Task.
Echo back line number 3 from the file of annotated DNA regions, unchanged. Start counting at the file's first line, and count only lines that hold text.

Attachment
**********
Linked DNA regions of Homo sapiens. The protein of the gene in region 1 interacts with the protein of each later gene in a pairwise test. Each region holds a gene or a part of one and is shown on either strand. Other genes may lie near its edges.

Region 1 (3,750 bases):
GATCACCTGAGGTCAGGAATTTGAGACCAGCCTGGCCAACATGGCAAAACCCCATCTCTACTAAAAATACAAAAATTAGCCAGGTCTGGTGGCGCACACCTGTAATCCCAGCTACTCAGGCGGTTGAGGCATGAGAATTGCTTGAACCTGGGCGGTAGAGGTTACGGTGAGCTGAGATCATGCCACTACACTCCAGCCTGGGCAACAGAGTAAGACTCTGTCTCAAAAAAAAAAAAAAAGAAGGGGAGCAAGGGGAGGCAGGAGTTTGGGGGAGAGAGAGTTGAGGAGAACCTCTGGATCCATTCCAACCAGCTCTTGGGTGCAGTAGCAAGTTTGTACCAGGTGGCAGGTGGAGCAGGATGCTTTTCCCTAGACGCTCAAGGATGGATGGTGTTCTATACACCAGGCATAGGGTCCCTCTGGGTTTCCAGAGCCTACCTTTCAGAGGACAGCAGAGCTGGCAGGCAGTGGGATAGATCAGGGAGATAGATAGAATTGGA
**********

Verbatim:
GATCACCTGAGGTCAGGAATTTGAGACCAGCCTGGCCAACATGGCAAAACCCCATCTCTACTAAAAATACAAAAATTAGCCAGGTCTGGTGGCGCACACCTGTAATCCCAGCTACTCAGGCGGTTGAGGCATGAGAATTGCTTGAACCTGGGCGGTAGAGGTTACGGTGAGCTGAGATCATGCCACTACACTCCAGCCTGGGCAACAGAGTAAGACTCTGTCTCAAAAAAAAAAAAAAAGAAGGGGAGCAAGGGGAGGCAGGAGTTTGGGGGAGAGAGAGTTGAGGAGAACCTCTGGATCCATTCCAACCAGCTCTTGGGTGCAGTAGCAAGTTTGTACCAGGTGGCAGGTGGAGCAGGATGCTTTTCCCTAGACGCTCAAGGATGGATGGTGTTCTATACACCAGGCATAGGGTCCCTCTGGGTTTCCAGAGCCTACCTTTCAGAGGACAGCAGAGCTGGCAGGCAGTGGGATAGATCAGGGAGATAGATAGAATTGGA